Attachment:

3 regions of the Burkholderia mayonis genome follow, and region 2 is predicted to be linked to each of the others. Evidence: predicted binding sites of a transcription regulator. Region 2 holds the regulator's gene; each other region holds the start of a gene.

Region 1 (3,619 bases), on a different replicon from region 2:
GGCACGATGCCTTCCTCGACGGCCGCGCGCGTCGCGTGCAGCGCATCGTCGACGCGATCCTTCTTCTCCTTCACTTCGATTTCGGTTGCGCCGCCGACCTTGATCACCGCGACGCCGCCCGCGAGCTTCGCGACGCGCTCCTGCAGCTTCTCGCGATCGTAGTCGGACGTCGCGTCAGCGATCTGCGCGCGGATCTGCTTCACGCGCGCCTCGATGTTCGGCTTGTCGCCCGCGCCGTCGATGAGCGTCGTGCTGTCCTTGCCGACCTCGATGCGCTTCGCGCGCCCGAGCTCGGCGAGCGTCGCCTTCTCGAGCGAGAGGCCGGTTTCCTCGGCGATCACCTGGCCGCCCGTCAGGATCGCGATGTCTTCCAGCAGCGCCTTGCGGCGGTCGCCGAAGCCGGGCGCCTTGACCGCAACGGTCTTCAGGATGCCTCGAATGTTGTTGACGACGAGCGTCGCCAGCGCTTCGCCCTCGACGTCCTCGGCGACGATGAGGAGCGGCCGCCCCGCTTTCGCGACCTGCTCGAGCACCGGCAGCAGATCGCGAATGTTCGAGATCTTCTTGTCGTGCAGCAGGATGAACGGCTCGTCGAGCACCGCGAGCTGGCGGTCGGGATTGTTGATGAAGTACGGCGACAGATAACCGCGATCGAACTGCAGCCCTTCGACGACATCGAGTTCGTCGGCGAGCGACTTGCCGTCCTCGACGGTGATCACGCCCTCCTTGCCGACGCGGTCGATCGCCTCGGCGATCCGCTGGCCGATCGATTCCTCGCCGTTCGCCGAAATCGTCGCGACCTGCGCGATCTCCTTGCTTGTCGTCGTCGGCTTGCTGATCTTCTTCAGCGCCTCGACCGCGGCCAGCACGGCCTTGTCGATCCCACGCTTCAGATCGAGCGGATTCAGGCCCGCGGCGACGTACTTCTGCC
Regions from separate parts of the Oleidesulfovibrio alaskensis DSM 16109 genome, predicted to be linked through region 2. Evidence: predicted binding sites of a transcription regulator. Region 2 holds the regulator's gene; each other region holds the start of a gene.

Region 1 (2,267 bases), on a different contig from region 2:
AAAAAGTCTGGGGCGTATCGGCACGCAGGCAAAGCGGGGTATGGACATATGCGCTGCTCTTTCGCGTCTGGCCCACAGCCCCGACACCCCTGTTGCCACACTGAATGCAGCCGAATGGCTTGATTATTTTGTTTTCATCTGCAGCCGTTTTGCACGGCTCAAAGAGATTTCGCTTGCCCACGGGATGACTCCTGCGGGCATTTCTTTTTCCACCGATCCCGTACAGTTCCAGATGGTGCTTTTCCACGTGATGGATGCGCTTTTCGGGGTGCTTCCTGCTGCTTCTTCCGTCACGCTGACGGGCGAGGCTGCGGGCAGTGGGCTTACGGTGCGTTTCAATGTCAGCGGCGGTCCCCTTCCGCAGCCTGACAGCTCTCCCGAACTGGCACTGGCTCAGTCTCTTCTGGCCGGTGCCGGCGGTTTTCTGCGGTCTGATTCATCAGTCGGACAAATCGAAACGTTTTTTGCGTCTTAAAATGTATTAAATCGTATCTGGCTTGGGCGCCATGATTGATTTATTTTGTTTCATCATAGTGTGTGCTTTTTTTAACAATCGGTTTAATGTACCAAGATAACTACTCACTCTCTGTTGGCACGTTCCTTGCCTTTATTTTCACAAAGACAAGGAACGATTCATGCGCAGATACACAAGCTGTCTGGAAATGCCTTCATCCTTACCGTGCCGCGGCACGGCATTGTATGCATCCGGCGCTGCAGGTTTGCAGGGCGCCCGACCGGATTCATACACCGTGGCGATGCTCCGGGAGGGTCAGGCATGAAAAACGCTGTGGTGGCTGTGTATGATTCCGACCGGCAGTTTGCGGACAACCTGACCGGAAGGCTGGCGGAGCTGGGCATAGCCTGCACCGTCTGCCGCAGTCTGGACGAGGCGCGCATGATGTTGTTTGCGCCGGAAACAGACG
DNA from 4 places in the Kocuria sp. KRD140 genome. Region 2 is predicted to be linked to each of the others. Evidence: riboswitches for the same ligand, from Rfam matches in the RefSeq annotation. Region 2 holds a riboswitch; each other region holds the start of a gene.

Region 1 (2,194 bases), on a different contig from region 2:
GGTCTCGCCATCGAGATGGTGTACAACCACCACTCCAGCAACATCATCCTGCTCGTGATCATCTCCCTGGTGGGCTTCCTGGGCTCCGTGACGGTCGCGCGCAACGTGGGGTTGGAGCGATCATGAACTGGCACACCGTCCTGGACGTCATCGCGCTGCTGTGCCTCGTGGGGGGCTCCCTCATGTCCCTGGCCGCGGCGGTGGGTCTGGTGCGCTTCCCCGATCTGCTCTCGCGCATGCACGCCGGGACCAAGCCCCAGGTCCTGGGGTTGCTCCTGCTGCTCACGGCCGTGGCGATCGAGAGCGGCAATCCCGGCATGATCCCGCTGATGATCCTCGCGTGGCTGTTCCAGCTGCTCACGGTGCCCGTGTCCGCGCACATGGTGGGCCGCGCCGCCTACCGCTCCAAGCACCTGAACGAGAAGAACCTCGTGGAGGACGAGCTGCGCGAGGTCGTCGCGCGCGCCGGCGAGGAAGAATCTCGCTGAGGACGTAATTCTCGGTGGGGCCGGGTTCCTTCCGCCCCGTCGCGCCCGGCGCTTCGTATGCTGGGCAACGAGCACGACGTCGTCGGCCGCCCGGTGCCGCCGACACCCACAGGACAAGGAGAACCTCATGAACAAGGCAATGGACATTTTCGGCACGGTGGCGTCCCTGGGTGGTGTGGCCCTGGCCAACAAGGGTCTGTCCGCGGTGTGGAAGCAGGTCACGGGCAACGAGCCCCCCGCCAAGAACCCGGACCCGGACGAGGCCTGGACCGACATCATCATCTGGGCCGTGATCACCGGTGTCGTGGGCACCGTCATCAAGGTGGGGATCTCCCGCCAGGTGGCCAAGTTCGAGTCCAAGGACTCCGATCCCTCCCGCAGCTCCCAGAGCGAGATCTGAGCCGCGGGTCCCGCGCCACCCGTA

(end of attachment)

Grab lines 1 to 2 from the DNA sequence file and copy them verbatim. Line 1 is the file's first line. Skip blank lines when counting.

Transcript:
3 regions of the Burkholderia mayonis genome follow, and region 2 is predicted to be linked to each of the others. Evidence: predicted binding sites of a transcription regulator. Region 2 holds the regulator's gene; each other region holds the start of a gene.

Region 1 (3,619 bases), on a different replicon from region 2: